I’m in a small room, sitting on crinkly paper on a very tall, strange looking bed. There are weird gadgets around. Mom is sitting in the corner saying “You’ll be okay” but she looks scared. Why wouldn’t I be okay? What’s going to happen? Now this stranger in a white coat walks in and starts asking Mom questions. She’s looking at me with a smile and rolls up my sleeve. Why is she putting this elastic band thingy around my arm – ouch, it’s tight! She reaches into the drawer. Wait. What’s that sharp metal thing!? Why is she counting to three? MOM!
If you are a parent or have spent any time in a doctor’s office, you know how this can play out – cue the tears! Even as adults, we can probably recall some less than fond memories of a similar scenario. Needles can be scary.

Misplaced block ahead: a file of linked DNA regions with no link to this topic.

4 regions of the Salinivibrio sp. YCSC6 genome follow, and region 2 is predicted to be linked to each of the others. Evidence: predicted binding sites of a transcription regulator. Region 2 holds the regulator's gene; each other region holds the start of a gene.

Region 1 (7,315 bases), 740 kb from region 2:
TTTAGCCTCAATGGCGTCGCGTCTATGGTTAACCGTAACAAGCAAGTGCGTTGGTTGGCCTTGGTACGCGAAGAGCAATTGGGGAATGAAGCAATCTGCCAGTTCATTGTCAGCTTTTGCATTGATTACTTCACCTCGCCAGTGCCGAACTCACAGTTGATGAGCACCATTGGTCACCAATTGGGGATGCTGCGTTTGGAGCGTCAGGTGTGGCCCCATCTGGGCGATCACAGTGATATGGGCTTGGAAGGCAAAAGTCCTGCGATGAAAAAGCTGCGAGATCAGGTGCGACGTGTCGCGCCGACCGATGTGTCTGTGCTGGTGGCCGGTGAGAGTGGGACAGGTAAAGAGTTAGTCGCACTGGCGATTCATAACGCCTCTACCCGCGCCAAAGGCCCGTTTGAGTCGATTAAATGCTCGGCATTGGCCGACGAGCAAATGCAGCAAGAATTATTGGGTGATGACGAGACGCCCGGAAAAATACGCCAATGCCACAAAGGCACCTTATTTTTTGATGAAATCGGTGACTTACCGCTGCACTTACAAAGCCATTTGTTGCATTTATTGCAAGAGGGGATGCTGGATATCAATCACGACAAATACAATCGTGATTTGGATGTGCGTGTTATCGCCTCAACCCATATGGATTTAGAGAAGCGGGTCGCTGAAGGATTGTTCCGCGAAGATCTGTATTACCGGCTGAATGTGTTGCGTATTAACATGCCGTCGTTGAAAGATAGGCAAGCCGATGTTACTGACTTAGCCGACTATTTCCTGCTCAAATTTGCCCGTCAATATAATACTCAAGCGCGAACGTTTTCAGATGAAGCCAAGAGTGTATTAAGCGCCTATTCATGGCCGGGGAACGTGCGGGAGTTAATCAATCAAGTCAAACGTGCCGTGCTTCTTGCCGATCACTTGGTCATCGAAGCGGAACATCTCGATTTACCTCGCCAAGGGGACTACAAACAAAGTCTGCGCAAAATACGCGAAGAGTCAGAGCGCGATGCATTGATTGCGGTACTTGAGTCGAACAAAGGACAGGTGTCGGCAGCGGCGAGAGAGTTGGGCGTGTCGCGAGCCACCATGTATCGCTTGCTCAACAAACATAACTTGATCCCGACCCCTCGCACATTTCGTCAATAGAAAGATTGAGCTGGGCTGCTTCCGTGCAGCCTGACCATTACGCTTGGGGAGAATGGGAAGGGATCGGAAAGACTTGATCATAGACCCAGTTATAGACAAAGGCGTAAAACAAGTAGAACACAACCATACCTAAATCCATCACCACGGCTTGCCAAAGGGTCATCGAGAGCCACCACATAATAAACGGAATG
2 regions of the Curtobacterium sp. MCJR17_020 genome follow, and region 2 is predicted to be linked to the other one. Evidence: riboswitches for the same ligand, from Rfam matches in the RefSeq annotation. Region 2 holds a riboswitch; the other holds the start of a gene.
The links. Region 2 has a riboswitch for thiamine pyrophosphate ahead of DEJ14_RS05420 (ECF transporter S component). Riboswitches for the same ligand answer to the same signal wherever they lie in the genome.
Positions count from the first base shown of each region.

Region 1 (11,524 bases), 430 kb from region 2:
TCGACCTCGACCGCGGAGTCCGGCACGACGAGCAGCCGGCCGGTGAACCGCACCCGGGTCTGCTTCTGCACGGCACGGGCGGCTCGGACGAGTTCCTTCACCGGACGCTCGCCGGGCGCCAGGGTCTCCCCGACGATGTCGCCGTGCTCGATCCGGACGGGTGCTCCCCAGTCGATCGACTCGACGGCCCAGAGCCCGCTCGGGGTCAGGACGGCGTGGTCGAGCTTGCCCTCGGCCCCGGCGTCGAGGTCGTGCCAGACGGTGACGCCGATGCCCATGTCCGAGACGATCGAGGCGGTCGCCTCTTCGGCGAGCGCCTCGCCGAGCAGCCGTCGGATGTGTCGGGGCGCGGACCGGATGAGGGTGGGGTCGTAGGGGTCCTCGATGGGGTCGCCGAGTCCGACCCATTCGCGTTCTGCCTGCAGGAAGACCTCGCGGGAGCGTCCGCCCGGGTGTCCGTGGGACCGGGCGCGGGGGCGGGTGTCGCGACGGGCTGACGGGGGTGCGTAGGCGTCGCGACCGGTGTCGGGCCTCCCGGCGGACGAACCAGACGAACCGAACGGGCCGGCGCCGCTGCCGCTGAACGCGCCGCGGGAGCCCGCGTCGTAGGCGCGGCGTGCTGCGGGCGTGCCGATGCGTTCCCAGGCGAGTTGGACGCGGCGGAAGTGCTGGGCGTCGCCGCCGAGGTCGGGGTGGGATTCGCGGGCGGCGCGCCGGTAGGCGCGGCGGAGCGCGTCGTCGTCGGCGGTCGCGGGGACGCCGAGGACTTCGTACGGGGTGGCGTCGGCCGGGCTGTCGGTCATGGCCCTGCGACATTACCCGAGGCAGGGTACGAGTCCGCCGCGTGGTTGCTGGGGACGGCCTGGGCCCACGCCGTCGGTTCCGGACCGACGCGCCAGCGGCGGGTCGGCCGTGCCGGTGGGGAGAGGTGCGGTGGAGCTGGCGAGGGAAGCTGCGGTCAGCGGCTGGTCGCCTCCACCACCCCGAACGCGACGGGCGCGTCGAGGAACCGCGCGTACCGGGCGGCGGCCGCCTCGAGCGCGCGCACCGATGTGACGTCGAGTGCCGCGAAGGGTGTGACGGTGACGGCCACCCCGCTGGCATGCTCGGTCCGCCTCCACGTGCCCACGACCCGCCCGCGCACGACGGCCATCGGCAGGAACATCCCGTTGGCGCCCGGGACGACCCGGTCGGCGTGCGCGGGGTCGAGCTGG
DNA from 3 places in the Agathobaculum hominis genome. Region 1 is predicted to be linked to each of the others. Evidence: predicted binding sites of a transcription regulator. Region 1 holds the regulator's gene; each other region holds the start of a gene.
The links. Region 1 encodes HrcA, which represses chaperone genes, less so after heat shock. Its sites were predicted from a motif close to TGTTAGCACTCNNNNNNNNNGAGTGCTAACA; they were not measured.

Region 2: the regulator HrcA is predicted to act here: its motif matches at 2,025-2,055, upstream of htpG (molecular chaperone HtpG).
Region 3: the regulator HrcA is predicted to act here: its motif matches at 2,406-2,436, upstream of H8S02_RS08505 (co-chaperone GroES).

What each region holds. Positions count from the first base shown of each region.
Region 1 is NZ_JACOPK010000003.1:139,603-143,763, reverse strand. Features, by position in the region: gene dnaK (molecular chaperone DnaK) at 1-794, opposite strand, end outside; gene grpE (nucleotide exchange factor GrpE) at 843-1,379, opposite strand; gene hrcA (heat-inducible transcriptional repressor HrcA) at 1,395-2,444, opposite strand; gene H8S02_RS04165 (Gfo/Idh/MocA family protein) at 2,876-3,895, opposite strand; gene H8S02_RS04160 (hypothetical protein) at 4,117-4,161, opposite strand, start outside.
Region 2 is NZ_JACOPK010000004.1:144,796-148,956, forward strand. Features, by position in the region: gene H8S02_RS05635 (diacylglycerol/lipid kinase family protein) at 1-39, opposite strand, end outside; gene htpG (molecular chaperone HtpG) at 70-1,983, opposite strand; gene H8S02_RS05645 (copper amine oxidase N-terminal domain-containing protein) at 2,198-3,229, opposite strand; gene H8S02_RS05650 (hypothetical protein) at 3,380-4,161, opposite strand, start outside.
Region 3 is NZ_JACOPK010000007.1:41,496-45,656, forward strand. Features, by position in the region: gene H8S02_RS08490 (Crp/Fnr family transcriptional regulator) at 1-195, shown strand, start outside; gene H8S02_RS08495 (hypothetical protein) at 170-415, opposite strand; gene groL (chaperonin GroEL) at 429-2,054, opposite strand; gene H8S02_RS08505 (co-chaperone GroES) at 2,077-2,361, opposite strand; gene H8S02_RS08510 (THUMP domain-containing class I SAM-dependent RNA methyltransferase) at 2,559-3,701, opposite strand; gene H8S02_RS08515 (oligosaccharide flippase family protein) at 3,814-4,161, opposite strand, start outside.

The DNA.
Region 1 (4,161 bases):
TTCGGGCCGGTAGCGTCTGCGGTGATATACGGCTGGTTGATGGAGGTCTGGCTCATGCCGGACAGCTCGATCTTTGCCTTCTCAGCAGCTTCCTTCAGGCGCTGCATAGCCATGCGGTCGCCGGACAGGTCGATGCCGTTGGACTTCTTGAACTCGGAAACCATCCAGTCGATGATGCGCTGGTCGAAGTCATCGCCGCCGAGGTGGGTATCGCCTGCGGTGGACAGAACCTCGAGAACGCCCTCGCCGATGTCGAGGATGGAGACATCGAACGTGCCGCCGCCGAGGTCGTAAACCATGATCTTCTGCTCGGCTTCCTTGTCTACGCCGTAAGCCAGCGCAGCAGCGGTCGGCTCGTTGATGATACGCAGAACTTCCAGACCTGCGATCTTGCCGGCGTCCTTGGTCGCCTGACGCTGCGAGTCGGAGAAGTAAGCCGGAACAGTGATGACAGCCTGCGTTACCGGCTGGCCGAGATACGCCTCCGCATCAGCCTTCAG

What’s the big deal about being afraid of needles?
Procedures using needles are common and include flu shots, other vaccinations, and blood draws. These needle procedures do involve some level of pain. Roughly 2/3 of children (and 1/3 of adults) are afraid of needles. While some children undergo needles without much fuss, many others develop a fear of needles with potentially serious implications. In the short term, needle fear can result in more pain and distress during needle pokes. If unmanaged, needle fear can lead to avoidance of medical care, such as refusing needles (blood draws, vaccinations) when required. The good news is that there are strategies that we know work to reduce pain during needles. For those who are really afraid of needles, there are other things that can be done as well.
What can I do to help my child during a needle procedure?
- Be there and be calm.
- Educate yourself and your child: what will happen during the procedure, how it will feel, and how to cope (see strategies below).
- For vaccinations, ask healthcare professional to:
• avoid aspirating (pulling back the plunger before injecting).
• give the most painful vaccination last.
- Have your child sit up-right.